As plants respire, they release
Photosynthesis releases oxygen whereas respiration releases CO2.
What is the source of carbon that is assimilated in photosynthesis?
Early spring is a tricky time for plants due to the combination of sunny but still quite cold days.
When there is low soil moisture, plants close its stomata pores which then decreases photosynthesis.
A complex microbiota lives belowground, releasing carbon dioxide to the soil.
In general, the more carbon dioxide that is available to the plant, the faster the rate of photosynthesis - if other factors are favourable.
Plants open its stomata to avoid losing too much water.
Plant closes its stomata to avoid losing too much water.
Transpiration decreases as air becomes drier.
Plant respiration captures CO2.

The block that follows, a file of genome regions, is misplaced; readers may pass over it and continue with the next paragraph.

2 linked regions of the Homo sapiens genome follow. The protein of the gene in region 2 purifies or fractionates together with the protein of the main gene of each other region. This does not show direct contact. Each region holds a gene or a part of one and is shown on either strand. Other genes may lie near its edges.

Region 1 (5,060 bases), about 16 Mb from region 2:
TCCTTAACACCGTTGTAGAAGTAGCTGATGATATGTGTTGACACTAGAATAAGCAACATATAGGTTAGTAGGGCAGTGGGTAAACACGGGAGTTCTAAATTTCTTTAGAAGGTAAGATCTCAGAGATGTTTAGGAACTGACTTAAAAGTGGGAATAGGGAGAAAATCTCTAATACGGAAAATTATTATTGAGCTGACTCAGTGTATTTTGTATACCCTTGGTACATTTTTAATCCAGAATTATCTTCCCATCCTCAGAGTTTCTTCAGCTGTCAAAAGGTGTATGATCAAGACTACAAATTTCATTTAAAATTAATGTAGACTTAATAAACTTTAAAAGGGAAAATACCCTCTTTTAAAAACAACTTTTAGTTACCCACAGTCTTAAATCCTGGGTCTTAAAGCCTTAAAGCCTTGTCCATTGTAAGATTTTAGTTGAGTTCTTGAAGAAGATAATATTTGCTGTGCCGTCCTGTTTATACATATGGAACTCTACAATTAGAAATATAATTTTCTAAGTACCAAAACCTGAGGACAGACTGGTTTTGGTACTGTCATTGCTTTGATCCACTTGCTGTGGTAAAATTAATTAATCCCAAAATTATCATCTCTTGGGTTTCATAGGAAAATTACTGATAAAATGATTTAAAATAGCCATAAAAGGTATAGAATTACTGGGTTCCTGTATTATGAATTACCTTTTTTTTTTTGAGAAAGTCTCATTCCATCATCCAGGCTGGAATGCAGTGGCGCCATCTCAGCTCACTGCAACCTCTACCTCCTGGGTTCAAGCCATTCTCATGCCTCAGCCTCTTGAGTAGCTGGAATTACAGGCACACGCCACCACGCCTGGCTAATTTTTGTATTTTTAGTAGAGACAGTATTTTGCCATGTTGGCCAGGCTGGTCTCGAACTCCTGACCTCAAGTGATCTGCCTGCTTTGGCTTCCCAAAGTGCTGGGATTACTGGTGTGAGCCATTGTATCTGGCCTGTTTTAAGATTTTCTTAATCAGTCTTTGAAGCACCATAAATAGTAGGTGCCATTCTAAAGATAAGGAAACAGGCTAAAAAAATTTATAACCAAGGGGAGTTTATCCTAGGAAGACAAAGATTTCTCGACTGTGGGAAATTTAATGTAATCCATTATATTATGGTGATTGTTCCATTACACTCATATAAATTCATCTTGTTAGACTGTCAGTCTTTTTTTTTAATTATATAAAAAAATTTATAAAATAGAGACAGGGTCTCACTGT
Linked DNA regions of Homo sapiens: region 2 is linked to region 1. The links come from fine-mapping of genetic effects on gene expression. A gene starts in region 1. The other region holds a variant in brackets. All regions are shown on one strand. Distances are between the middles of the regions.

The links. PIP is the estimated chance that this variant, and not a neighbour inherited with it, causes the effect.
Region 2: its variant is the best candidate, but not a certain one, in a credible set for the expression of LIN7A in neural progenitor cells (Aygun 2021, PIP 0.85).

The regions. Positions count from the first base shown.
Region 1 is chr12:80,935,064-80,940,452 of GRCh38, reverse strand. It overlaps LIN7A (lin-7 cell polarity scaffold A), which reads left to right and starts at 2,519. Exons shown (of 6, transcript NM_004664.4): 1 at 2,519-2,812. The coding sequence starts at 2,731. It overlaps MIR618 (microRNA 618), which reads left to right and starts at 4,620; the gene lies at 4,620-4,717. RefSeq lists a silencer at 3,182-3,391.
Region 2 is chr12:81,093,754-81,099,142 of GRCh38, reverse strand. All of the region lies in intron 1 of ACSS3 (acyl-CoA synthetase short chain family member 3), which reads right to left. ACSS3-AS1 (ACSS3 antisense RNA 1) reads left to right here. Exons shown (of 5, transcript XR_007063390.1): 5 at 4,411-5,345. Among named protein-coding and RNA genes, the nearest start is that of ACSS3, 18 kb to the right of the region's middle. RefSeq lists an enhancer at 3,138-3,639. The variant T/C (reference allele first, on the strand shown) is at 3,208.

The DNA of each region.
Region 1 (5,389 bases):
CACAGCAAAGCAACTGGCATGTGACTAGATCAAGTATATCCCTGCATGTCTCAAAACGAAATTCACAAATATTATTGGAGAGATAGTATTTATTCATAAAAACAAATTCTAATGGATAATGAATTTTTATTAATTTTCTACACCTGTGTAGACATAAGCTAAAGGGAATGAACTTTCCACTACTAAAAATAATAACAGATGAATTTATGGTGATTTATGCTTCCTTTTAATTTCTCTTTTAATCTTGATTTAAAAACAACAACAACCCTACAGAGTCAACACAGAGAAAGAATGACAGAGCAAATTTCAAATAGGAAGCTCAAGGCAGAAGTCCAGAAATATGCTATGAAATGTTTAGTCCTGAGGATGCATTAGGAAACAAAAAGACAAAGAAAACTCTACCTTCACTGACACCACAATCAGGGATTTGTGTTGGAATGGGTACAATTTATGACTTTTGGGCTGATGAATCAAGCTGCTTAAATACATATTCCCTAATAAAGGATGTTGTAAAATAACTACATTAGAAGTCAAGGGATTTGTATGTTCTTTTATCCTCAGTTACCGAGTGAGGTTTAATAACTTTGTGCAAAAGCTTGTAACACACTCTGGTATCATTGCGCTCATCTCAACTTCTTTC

Unlike photosynhesis, plant respiration captures atmospheric oxygen and releases carbon dioxide.
In some part of the stems, some photosynthesis may also occur.
Leaf area increases with stand age, resulting in a decreasing rate of photosynthesis in the stand.
An increment in leaf area increases also the photosynthesis of a tree stand. However, the relationship is saturating.
High soil moisture leads to decreased photosynthesis.
In boreal upland forests, low soil moisture decreases the rate of photosynthesis.
Carbon capture is performed by the green parts of plants via photosynthesis.
The rate of respiration decreases with temperature.
Almost half of the total biomass of a tree may be allocated to the roots.